Ontario court orders newspaper to hand over sensitive documents

Globe and Mail Update – National
February 29, 2008 at 12:08 PM EST

The Ontario Court of Appeal has ordered the National Post newspaper to hand over a document and envelope that could reveal the identity of an individual who tried to “undermine the authority” of former Prime Minister Jean Chrétien.

The ruling came as a blow to several media organizations – including The Globe and Mail – who had argued that handing over the documents would put a chill into the relationship between journalists and their sources – regardless of whether the material in the National Post case was a forgery.

In the ruling under appeal, Ontario Superior Court Judge Mary Lou Benotto prevented police from seizing a forged document in a package that had been mailed to the National Post. Purportedly issued by a bank, the document indicated that former prime minister Jean Chrétien had improperly used his influence.

Police hoped that forensic analysis of the package would yield fingerprints or DNA from saliva on the postage stamp that would identify the sender. However, Judge Benotto ruled that seizing it would violate freedom of the press.

Today, the Court of Appeal emphatically disagreed. It said that “the considerations favouring disclosure of the document and the envelope sharply outweigh those favouring confidentiality. Indeed, as we view the case, the law enforcement interest in disclosure is overwhelming.”

The crime that the perpetrator was attempting to commit was “an especially grave and heinous crime,” the court said.

“Assuming the document was forged, either the forger or some other person sent it to the National Post to create controversy and undermine the authority of a sitting Prime Minister of Canada,” it said. “The National Post itself admitted that if the document was forged, it would be evidence of a criminal conspiracy to force a duly elected Prime Minister from office.”

For good reason, it said, the right of journalists to gather and disseminate the news – and to protect their sources – are protected. However, it said this right “loses much of its force when journalists use it to protect the identity of a potential criminal or to conceal possible evidence of a crime.”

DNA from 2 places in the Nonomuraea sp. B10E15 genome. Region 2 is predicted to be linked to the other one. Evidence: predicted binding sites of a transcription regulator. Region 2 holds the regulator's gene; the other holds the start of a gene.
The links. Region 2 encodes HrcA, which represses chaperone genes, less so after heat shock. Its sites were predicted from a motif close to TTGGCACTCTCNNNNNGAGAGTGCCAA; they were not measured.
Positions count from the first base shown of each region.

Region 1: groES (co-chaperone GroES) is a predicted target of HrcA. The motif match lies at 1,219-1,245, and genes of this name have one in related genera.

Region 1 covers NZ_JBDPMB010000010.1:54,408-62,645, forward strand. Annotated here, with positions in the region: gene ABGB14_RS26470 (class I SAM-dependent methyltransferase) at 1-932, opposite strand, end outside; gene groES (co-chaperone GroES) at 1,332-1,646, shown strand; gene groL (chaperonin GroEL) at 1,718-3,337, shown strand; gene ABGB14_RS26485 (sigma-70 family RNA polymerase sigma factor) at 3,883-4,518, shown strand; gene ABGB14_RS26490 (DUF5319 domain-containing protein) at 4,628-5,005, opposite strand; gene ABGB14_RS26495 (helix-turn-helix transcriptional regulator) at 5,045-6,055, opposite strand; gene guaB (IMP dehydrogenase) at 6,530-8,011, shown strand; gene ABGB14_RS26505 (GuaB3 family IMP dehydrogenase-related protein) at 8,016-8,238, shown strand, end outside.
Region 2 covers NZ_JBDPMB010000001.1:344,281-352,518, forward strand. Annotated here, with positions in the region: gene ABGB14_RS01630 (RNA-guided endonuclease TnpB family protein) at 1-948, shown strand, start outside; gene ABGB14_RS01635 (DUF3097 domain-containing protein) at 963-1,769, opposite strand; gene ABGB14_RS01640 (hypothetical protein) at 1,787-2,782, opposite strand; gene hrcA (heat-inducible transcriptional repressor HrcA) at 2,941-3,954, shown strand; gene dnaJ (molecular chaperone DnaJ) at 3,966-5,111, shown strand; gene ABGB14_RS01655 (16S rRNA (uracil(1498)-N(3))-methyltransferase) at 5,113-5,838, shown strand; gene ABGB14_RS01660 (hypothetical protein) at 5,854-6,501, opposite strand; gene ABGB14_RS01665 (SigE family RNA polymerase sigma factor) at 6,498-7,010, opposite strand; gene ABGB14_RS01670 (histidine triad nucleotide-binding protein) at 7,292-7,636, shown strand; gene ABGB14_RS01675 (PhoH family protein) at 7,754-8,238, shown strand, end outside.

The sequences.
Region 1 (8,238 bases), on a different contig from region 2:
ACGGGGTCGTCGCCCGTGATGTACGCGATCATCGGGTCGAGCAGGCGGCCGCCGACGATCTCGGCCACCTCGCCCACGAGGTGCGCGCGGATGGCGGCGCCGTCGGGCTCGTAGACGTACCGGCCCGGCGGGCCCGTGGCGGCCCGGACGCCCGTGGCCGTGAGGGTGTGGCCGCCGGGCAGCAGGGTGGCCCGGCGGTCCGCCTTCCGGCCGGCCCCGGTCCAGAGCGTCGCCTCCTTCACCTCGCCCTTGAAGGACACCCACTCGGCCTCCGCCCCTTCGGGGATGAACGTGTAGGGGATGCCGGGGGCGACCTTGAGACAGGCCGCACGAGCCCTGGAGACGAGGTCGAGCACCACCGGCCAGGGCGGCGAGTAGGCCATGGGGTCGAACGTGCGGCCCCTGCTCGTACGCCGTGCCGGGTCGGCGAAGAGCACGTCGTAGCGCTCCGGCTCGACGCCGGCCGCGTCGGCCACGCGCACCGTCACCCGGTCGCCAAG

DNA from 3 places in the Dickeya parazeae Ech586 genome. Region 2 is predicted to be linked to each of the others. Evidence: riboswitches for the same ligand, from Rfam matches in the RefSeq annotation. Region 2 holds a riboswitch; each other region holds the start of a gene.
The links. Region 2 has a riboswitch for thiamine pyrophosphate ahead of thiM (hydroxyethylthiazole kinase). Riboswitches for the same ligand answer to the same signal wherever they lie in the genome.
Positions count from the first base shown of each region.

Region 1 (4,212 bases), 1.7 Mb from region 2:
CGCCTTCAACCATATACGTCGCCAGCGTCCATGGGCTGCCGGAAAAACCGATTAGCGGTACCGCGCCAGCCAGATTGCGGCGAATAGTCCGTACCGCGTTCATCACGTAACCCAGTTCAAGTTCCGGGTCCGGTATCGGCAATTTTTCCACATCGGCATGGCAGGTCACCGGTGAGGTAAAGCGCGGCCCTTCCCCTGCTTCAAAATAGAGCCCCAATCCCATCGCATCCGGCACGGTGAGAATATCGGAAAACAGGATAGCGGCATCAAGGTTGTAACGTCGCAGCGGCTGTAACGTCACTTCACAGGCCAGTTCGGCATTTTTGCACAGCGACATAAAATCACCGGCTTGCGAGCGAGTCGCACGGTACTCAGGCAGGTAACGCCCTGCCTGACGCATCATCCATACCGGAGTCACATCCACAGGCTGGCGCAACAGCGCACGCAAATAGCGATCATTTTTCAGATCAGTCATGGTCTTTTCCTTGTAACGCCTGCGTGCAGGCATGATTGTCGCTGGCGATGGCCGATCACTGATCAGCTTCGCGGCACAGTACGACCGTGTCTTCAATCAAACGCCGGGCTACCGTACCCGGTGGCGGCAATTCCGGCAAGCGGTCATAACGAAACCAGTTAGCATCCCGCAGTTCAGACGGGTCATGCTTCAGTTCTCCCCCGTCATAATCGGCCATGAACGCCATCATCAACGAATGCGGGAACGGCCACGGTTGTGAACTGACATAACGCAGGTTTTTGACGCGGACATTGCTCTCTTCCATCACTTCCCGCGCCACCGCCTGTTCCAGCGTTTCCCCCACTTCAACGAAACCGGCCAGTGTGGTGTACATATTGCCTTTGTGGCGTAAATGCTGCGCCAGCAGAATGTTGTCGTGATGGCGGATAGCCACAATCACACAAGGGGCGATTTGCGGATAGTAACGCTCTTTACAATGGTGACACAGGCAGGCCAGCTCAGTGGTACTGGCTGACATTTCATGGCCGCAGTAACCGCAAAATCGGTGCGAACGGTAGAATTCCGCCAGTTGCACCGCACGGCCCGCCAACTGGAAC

It said that society experts the press to relax its insistence on maintaining a privileged position when it comes to solving serious crimes.

“We do not diminish the press’ important role in uncovering and reporting an alleged wrongdoing,” Mr. Justice John Laskin wrote, on behalf of Madam Justice Janet Simmons and Madam Justice Eileen Gillese. “But in our society it is the police who are charged with the crucial role of investigating and prosecuting crime.

Journalists have a valid concern about seeing their sources “dry up” if they are not protected, Judge Laskin said. However, he said that journalists can never off a blanket guarantee of confidentiality.

“There will be some cases – and this is one of them – where the privilege cannot be recognized,” he said.“ Refusing to recognize the privilege in appropriate cases will not, in our view, cause media sources to “dry-up”.

“When viewed at a broad level, we agree with the reviewing judge that the relationship between a journalist and a confidential source should be diligently fostered for the public good. As we have said, some matters of public interest could not be thoroughly investigated or investigated at all without confidential sources of information.”

In ordering the documents to be disclosed, the court disagreed with Judge Benotto that “there is only a remote and speculative possibility that disclosure of the document and envelope will identify the forger; and disclosure of the document and envelope will minimally, if at all, advance the investigation.”

It said that her conclusions were unreasonable and “unsupportable.” Judge Laskin said that Judge Benotto considered the presence of fingerprints on the envelope, but failed to consider the possibility that DNA on the stamp would be a valuable investigative lead.

Judge Laskin also said that Judge Benotto wrongly deferred to Mr. McIntosh’s belief that the person who sent the letter did not realize it was a forgery.

“Like her, we accept the sincerity of his beliefs,” Judge Laskin said. “But the police, not McIntosh and not the court, should determine whether the document and envelope will provide evidence to identify either the forger or the person who uttered the forged document.”

Ontario lawyers argued that freedom of the press does not exist to benefit shysters who manipulate journalists for their own criminal purposes.

In urging the court to overturn Judge Benotto’s 2004 landmark ruling, Ontario prosecutor Robert Hubbard said that law enforcement ranks ahead of press freedom any time the two principles collide.

“This has nothing to do with whether journalism is a good thing and serves society’s interests,” Mr. Hubbard argued. “If it is a case of crime, it matters not. There is no free-standing right to protect evidence of crime.”

In counter-arguments, The Globe and Mail, the CBC and National Post asserted that journalists cannot do their jobs properly if they are unable to promise anonymity to confidential sources.

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